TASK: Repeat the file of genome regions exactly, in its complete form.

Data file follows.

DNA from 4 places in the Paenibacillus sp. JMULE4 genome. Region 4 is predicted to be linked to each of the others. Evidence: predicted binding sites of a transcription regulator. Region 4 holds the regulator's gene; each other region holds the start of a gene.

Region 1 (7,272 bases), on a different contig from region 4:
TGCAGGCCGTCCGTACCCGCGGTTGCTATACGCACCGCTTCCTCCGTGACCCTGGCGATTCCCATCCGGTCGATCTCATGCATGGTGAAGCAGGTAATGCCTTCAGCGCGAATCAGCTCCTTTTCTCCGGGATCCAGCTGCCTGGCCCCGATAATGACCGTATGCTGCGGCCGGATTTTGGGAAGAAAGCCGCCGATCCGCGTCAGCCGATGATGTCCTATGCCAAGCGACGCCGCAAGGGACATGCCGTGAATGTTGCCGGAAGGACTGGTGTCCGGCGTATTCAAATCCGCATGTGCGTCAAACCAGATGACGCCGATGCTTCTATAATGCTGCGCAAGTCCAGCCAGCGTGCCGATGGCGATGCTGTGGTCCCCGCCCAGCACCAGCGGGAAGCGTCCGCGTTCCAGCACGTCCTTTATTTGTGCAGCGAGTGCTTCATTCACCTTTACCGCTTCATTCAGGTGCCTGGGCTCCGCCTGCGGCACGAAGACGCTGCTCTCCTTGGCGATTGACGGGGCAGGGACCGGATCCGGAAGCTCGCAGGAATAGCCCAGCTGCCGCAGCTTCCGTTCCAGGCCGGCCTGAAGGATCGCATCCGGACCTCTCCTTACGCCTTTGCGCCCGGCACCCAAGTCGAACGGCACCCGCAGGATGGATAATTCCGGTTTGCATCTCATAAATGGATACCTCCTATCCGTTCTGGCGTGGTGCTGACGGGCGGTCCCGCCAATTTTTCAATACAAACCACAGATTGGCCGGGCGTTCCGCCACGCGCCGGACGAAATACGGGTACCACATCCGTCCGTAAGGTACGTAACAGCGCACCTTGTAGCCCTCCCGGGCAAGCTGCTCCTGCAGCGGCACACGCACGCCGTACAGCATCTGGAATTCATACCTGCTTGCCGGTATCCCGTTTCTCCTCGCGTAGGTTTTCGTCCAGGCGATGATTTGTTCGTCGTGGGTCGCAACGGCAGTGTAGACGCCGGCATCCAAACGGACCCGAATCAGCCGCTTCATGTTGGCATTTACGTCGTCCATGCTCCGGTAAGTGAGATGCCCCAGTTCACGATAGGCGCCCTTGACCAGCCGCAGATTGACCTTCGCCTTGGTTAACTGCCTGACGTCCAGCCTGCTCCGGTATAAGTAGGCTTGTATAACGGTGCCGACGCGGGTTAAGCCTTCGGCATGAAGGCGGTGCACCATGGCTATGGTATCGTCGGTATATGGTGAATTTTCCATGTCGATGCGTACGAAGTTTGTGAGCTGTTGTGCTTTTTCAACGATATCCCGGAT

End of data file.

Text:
DNA from 4 places in the Paenibacillus sp. JMULE4 genome. Region 4 is predicted to be linked to each of the others. Evidence: predicted binding sites of a transcription regulator. Region 4 holds the regulator's gene; each other region holds the start of a gene.

Region 1 (7,272 bases), on a different contig from region 4:
TGCAGGCCGTCCGTACCCGCGGTTGCTATACGCACCGCTTCCTCCGTGACCCTGGCGATTCCCATCCGGTCGATCTCATGCATGGTGAAGCAGGTAATGCCTTCAGCGCGAATCAGCTCCTTTTCTCCGGGATCCAGCTGCCTGGCCCCGATAATGACCGTATGCTGCGGCCGGATTTTGGGAAGAAAGCCGCCGATCCGCGTCAGCCGATGATGTCCTATGCCAAGCGACGCCGCAAGGGACATGCCGTGAATGTTGCCGGAAGGACTGGTGTCCGGCGTATTCAAATCCGCATGTGCGTCAAACCAGATGACGCCGATGCTTCTATAATGCTGCGCAAGTCCAGCCAGCGTGCCGATGGCGATGCTGTGGTCCCCGCCCAGCACCAGCGGGAAGCGTCCGCGTTCCAGCACGTCCTTTATTTGTGCAGCGAGTGCTTCATTCACCTTTACCGCTTCATTCAGGTGCCTGGGCTCCGCCTGCGGCACGAAGACGCTGCTCTCCTTGGCGATTGACGGGGCAGGGACCGGATCCGGAAGCTCGCAGGAATAGCCCAGCTGCCGCAGCTTCCGTTCCAGGCCGGCCTGAAGGATCGCATCCGGACCTCTCCTTACGCCTTTGCGCCCGGCACCCAAGTCGAACGGCACCCGCAGGATGGATAATTCCGGTTTGCATCTCATAAATGGATACCTCCTATCCGTTCTGGCGTGGTGCTGACGGGCGGTCCCGCCAATTTTTCAATACAAACCACAGATTGGCCGGGCGTTCCGCCACGCGCCGGACGAAATACGGGTACCACATCCGTCCGTAAGGTACGTAACAGCGCACCTTGTAGCCCTCCCGGGCAAGCTGCTCCTGCAGCGGCACACGCACGCCGTACAGCATCTGGAATTCATACCTGCTTGCCGGTATCCCGTTTCTCCTCGCGTAGGTTTTCGTCCAGGCGATGATTTGTTCGTCGTGGGTCGCAACGGCAGTGTAGACGCCGGCATCCAAACGGACCCGAATCAGCCGCTTCATGTTGGCATTTACGTCGTCCATGCTCCGGTAAGTGAGATGCCCCAGTTCACGATAGGCGCCCTTGACCAGCCGCAGATTGACCTTCGCCTTGGTTAACTGCCTGACGTCCAGCCTGCTCCGGTATAAGTAGGCTTGTATAACGGTGCCGACGCGGGTTAAGCCTTCGGCATGAAGGCGGTGCACCATGGCTATGGTATCGTCGGTATATGGTGAATTTTCCATGTCGATGCGTACGAAGTTTGTGAGCTGTTGTGCTTTTTCAACGATATCCCGGAT